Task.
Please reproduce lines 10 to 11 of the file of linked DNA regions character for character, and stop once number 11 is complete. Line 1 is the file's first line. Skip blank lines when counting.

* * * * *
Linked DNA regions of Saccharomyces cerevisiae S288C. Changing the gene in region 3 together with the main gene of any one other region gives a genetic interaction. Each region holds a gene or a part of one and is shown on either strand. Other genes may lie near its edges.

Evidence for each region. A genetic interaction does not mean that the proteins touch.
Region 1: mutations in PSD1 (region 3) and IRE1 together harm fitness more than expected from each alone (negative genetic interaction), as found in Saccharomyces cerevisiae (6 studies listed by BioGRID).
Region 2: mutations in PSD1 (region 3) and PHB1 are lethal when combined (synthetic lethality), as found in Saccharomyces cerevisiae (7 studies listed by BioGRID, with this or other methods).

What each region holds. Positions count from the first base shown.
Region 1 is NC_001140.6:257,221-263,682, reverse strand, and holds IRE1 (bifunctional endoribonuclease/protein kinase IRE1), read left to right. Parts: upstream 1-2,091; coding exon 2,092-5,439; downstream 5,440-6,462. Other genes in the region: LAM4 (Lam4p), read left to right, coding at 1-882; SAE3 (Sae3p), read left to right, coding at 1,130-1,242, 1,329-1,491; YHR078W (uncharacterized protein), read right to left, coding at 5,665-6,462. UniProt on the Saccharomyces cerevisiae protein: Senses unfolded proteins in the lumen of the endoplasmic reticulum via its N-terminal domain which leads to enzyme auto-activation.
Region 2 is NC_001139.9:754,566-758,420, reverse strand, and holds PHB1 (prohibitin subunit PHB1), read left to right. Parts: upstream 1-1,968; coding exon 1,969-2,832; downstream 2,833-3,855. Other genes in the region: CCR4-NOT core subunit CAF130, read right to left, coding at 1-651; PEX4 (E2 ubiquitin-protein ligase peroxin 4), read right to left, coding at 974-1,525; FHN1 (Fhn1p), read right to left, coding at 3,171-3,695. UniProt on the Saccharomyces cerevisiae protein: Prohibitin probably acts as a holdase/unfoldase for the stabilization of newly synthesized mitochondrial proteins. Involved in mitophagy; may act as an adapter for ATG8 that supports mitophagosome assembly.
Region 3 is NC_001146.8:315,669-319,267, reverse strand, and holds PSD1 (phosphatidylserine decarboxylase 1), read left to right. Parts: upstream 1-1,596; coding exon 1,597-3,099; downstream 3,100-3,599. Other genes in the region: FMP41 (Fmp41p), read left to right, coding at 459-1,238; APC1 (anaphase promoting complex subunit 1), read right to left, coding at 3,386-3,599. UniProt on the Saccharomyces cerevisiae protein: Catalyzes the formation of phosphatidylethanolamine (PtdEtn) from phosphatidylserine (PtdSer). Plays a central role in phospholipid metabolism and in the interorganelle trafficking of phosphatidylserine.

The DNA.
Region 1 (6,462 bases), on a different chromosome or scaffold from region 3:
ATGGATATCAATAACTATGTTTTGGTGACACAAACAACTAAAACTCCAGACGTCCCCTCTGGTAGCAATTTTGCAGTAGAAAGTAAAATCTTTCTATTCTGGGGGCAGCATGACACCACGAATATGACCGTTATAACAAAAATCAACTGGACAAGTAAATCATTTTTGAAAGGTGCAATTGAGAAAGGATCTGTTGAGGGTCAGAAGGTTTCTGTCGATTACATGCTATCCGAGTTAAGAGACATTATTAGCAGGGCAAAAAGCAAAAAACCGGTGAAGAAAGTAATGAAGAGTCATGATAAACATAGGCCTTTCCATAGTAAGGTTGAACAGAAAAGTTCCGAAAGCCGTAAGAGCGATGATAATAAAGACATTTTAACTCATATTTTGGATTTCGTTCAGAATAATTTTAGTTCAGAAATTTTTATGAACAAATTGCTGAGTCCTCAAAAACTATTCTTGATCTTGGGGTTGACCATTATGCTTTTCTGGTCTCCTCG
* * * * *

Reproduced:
Region 1 (6,462 bases), on a different chromosome or scaffold from region 3:
ATGGATATCAATAACTATGTTTTGGTGACACAAACAACTAAAACTCCAGACGTCCCCTCTGGTAGCAATTTTGCAGTAGAAAGTAAAATCTTTCTATTCTGGGGGCAGCATGACACCACGAATATGACCGTTATAACAAAAATCAACTGGACAAGTAAATCATTTTTGAAAGGTGCAATTGAGAAAGGATCTGTTGAGGGTCAGAAGGTTTCTGTCGATTACATGCTATCCGAGTTAAGAGACATTATTAGCAGGGCAAAAAGCAAAAAACCGGTGAAGAAAGTAATGAAGAGTCATGATAAACATAGGCCTTTCCATAGTAAGGTTGAACAGAAAAGTTCCGAAAGCCGTAAGAGCGATGATAATAAAGACATTTTAACTCATATTTTGGATTTCGTTCAGAATAATTTTAGTTCAGAAATTTTTATGAACAAATTGCTGAGTCCTCAAAAACTATTCTTGATCTTGGGGTTGACCATTATGCTTTTCTGGTCTCCTCG